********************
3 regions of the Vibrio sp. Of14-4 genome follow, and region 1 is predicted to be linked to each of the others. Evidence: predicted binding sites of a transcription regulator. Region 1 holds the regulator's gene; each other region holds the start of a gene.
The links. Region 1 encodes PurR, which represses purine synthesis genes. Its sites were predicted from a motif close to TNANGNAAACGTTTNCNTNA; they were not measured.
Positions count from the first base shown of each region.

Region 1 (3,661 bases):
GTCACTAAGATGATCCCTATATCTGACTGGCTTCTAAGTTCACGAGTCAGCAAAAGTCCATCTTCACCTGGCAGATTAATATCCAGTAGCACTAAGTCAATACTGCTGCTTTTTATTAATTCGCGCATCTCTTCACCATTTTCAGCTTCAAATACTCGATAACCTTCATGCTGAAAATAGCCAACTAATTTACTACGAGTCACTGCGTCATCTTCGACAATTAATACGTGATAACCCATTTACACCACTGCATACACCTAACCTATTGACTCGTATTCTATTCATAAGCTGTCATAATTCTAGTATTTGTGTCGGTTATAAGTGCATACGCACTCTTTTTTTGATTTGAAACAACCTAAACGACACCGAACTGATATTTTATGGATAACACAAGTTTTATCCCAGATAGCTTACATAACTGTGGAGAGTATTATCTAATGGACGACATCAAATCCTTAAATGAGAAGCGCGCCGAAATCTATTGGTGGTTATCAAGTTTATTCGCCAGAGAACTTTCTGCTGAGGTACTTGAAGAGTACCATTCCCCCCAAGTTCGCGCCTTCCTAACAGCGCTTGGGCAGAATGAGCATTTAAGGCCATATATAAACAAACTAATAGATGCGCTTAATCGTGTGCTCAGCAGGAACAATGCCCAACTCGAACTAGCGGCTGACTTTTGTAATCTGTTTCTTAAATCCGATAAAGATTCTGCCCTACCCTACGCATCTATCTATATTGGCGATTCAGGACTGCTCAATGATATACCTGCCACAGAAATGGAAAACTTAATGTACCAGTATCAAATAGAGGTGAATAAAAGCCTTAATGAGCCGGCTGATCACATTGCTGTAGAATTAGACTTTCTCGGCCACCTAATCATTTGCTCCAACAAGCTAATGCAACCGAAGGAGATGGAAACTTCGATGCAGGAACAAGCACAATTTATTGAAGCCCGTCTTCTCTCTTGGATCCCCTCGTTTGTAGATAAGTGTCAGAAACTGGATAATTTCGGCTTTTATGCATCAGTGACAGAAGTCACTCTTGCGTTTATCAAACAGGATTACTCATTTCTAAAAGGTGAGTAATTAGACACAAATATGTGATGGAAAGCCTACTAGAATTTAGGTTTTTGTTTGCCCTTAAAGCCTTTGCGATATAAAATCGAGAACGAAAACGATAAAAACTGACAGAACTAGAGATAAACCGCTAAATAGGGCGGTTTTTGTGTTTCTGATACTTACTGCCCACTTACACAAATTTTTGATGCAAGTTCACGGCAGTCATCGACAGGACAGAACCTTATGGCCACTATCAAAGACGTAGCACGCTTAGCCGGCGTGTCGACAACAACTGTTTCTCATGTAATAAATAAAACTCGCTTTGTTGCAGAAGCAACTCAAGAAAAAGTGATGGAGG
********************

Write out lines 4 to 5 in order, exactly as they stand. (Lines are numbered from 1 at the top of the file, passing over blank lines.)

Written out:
Region 1 (3,661 bases):
GTCACTAAGATGATCCCTATATCTGACTGGCTTCTAAGTTCACGAGTCAGCAAAAGTCCATCTTCACCTGGCAGATTAATATCCAGTAGCACTAAGTCAATACTGCTGCTTTTTATTAATTCGCGCATCTCTTCACCATTTTCAGCTTCAAATACTCGATAACCTTCATGCTGAAAATAGCCAACTAATTTACTACGAGTCACTGCGTCATCTTCGACAATTAATACGTGATAACCCATTTACACCACTGCATACACCTAACCTATTGACTCGTATTCTATTCATAAGCTGTCATAATTCTAGTATTTGTGTCGGTTATAAGTGCATACGCACTCTTTTTTTGATTTGAAACAACCTAAACGACACCGAACTGATATTTTATGGATAACACAAGTTTTATCCCAGATAGCTTACATAACTGTGGAGAGTATTATCTAATGGACGACATCAAATCCTTAAATGAGAAGCGCGCCGAAATCTATTGGTGGTTATCAAGTTTATTCGCCAGAGAACTTTCTGCTGAGGTACTTGAAGAGTACCATTCCCCCCAAGTTCGCGCCTTCCTAACAGCGCTTGGGCAGAATGAGCATTTAAGGCCATATATAAACAAACTAATAGATGCGCTTAATCGTGTGCTCAGCAGGAACAATGCCCAACTCGAACTAGCGGCTGACTTTTGTAATCTGTTTCTTAAATCCGATAAAGATTCTGCCCTACCCTACGCATCTATCTATATTGGCGATTCAGGACTGCTCAATGATATACCTGCCACAGAAATGGAAAACTTAATGTACCAGTATCAAATAGAGGTGAATAAAAGCCTTAATGAGCCGGCTGATCACATTGCTGTAGAATTAGACTTTCTCGGCCACCTAATCATTTGCTCCAACAAGCTAATGCAACCGAAGGAGATGGAAACTTCGATGCAGGAACAAGCACAATTTATTGAAGCCCGTCTTCTCTCTTGGATCCCCTCGTTTGTAGATAAGTGTCAGAAACTGGATAATTTCGGCTTTTATGCATCAGTGACAGAAGTCACTCTTGCGTTTATCAAACAGGATTACTCATTTCTAAAAGGTGAGTAATTAGACACAAATATGTGATGGAAAGCCTACTAGAATTTAGGTTTTTGTTTGCCCTTAAAGCCTTTGCGATATAAAATCGAGAACGAAAACGATAAAAACTGACAGAACTAGAGATAAACCGCTAAATAGGGCGGTTTTTGTGTTTCTGATACTTACTGCCCACTTACACAAATTTTTGATGCAAGTTCACGGCAGTCATCGACAGGACAGAACCTTATGGCCACTATCAAAGACGTAGCACGCTTAGCCGGCGTGTCGACAACAACTGTTTCTCATGTAATAAATAAAACTCGCTTTGTTGCAGAAGCAACTCAAGAAAAAGTGATGGAGG